A few nights ago, Nich and I decided we were going to stay in, make a fabulous dinner, and watch a movie. We knew that we wanted to make risotto for dinner (more on that in my next post), but I wasn’t sure what to make alongside it. Risotto is so rich and delicious, so I wanted to pair it with something fresh and vibrant.

So, as we meandered about Pastaworks gathering supplies for our dinner, I decided to let the produce do the talking. I was thrilled to see that they had a good selection blood oranges onhand. I happen to looooooove blood oranges. So much so, that I might go out on a limb and say that they are the sexiest of all fruits (and they are in season!). In addition to the blood oranges, I picked up a head of escarole (a bitter green in the endive/frisee family) and knew that I had the beginnings of a killer salad.

With such fabulous base ingredients, I didn’t need to add much to make this salad sing. I decided to toss the escarole and blood orange segments with toasted hazelnuts and fresh grated parmesean, along with a blood orange vinaigrette. It was perfect (if I do say so myself). Each ingredient stood out on its own, while complimenting the salad as a whole. And, if you’ll excuse me while I pat myself on the back a bit more – I was also really pleased with the blood orange vinaigrette that I “invented”. Since I got all fancy and segmented the blood oranges, I was left with the peel and ‘innards’. I was struck by the gorgeous blood red color, and decided to do something about it. I soaked the orange peel and innards in olive oil for awhile, then macerated the orange bits and strained out the oil. What I was left with was essentially a blood orange infused olive oil – and it was every bit as tasty as it was pretty! I then made a relatively standard vinaigrette (with garlic, vinegar, s&p…) using the infused olive oil. It was magical.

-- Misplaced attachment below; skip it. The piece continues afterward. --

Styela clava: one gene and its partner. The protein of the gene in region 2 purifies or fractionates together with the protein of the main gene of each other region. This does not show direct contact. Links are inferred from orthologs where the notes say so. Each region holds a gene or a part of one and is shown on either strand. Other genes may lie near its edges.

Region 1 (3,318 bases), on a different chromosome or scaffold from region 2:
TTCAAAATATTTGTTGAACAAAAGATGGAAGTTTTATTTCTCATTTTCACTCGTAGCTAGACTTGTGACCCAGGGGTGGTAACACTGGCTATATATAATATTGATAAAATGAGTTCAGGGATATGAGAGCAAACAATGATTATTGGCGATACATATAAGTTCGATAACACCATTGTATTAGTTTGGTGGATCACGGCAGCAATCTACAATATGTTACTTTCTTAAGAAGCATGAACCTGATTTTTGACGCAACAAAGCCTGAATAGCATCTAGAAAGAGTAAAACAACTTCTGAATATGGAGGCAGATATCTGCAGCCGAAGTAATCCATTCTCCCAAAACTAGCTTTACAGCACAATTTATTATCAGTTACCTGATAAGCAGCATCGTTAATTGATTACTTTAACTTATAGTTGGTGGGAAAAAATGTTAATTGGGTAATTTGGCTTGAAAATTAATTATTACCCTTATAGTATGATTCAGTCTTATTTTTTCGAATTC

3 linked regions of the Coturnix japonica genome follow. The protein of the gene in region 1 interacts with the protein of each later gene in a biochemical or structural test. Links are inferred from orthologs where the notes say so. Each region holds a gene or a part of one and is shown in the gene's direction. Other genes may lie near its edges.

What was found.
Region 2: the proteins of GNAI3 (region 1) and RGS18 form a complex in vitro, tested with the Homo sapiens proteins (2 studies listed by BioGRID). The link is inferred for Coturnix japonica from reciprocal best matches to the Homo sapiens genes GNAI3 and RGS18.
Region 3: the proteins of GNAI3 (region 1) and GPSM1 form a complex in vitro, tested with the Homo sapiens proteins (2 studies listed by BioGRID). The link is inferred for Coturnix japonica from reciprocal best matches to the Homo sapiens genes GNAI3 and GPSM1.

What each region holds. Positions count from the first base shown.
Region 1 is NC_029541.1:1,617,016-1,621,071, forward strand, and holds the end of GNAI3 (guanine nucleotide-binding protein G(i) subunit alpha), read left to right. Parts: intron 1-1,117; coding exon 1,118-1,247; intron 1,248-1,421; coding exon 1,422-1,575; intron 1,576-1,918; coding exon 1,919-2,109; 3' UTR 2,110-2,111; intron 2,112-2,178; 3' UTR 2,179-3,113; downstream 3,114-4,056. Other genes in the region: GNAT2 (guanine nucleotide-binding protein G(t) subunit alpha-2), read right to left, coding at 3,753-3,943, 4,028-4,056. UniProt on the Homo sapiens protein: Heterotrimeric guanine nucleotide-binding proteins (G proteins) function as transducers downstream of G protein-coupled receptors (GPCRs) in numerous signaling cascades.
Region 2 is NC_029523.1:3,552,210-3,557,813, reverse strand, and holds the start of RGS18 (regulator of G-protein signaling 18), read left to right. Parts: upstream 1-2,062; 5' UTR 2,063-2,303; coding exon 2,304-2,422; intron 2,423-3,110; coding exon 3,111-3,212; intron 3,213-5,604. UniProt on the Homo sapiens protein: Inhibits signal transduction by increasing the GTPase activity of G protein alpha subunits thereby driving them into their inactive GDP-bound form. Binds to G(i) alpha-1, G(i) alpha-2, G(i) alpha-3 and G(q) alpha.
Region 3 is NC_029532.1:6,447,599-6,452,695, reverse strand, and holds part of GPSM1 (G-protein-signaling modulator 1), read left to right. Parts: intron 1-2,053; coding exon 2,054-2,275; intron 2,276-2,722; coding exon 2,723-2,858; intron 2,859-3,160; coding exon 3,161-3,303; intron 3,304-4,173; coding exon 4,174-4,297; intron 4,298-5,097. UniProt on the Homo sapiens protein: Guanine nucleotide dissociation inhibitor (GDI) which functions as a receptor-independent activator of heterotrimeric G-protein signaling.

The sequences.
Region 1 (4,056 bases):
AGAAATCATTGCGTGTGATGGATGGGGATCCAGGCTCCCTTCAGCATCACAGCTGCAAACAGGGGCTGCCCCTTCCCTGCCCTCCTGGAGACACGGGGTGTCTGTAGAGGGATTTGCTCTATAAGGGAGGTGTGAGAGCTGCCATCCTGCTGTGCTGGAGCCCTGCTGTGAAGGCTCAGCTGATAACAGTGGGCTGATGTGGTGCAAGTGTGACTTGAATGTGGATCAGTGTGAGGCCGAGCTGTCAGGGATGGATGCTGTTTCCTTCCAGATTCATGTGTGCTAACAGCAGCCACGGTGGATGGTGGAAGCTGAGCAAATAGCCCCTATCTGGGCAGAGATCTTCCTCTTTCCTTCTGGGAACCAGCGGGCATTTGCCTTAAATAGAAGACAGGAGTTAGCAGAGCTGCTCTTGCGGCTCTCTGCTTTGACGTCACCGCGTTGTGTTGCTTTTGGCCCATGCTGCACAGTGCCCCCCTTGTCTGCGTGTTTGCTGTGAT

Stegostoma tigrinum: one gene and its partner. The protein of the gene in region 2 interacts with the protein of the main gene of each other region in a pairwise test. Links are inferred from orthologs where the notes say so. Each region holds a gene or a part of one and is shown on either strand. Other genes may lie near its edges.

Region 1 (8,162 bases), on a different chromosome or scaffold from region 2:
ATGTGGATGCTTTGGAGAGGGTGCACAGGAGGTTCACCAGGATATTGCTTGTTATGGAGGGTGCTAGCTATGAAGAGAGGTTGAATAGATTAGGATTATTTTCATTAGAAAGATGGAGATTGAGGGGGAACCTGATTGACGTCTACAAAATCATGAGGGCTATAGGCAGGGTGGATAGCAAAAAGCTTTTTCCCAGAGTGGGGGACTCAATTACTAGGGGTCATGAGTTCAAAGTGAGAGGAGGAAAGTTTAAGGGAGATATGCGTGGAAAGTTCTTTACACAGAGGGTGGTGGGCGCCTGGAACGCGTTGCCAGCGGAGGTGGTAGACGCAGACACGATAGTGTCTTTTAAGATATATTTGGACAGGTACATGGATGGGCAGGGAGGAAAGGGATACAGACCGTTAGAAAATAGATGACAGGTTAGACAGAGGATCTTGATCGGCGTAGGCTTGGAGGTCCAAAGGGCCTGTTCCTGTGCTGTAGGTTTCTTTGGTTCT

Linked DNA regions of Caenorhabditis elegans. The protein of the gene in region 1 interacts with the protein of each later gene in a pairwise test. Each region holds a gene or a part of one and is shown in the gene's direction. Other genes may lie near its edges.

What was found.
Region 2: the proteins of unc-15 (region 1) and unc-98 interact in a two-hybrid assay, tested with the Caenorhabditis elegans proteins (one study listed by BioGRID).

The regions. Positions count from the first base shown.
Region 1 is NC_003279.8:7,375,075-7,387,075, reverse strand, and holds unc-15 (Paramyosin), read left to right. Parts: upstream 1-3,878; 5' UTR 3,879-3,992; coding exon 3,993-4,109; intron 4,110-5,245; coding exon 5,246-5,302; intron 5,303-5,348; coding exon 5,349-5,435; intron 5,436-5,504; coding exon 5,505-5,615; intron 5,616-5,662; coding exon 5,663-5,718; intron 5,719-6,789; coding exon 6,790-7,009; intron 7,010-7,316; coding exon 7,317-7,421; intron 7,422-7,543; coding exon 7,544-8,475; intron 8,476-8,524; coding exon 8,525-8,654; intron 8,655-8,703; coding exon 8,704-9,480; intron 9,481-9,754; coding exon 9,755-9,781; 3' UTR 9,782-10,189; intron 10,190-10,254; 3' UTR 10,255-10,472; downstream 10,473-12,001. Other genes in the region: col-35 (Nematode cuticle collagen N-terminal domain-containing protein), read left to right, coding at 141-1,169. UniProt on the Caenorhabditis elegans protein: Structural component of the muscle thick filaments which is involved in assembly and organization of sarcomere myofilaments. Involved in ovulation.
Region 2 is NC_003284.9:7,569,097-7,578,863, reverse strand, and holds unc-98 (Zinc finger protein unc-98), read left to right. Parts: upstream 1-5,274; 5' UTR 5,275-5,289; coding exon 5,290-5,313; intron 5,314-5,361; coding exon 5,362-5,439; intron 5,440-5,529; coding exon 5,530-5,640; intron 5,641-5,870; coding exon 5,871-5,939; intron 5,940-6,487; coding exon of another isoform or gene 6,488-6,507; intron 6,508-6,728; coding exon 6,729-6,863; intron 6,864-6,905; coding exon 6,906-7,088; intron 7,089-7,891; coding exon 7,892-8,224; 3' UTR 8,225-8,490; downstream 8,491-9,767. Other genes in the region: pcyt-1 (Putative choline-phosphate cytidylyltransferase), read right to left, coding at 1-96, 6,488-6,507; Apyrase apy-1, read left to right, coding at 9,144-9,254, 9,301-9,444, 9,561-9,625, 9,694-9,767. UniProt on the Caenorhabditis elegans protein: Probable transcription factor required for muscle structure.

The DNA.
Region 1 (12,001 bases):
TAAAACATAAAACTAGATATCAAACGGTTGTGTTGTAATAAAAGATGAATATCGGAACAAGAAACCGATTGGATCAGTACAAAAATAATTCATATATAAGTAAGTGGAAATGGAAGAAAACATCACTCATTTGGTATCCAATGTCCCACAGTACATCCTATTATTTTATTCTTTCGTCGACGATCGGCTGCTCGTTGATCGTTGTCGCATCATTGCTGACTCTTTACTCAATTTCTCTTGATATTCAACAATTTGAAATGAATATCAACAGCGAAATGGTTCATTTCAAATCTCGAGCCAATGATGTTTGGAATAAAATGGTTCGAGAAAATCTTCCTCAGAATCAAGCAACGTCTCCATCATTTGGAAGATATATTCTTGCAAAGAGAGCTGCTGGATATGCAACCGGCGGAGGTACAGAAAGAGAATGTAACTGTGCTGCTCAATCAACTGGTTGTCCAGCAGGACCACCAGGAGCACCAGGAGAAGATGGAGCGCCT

I will now sign off and simply urge you to make this simple and seasonal salad. Come on now, try the magic out for yourself. ;)


1 head of escarole, trimmed and cut into bite sized pieces. (Frisee or any other bitter salad greens would work just as well)
2 small blood oranges, peeled & segmented (*if you want to be fancy like me and make proper “suprêmes”, The Kitchn has a handy little tutorial.)
1/2 cup whole hazelnuts, toasted and roughly chopped
Freshly grated parmesan cheese

Blood orange vinaigrette:
1/2 cup good quality olive oil
Rinds & trimmings from the segmented blood oranges
1 small shallot, finely minced
1-2 tsps pomegranate or red wine vinegar
Salt & pepper to taste

Soak the blood orange rind and peel in 1/2 cup (or more) of good quality olive oil. Let stand for 30+ minutes. After the mixture has had time to sit, macerate the orange (with the end of a wooden spoon, a mojito muddler, a potato masher – whatever you can find to beat up the orange bits and get them to release flavor!). Strain out the oil, using cheesecloth or a fine mesh sieve.

Combine oil with minced shallot, vinegar, and salt and pepper (to taste). (Hint: The longer you let the vinaigrette sit before you use it, the better it will taste!)

Toss escarole, hazelnuts, and blood orange segments together with the vinaigrette. Grate fresh parmesan over the salad and gently toss. Serve immediately (and of course, enjoy!).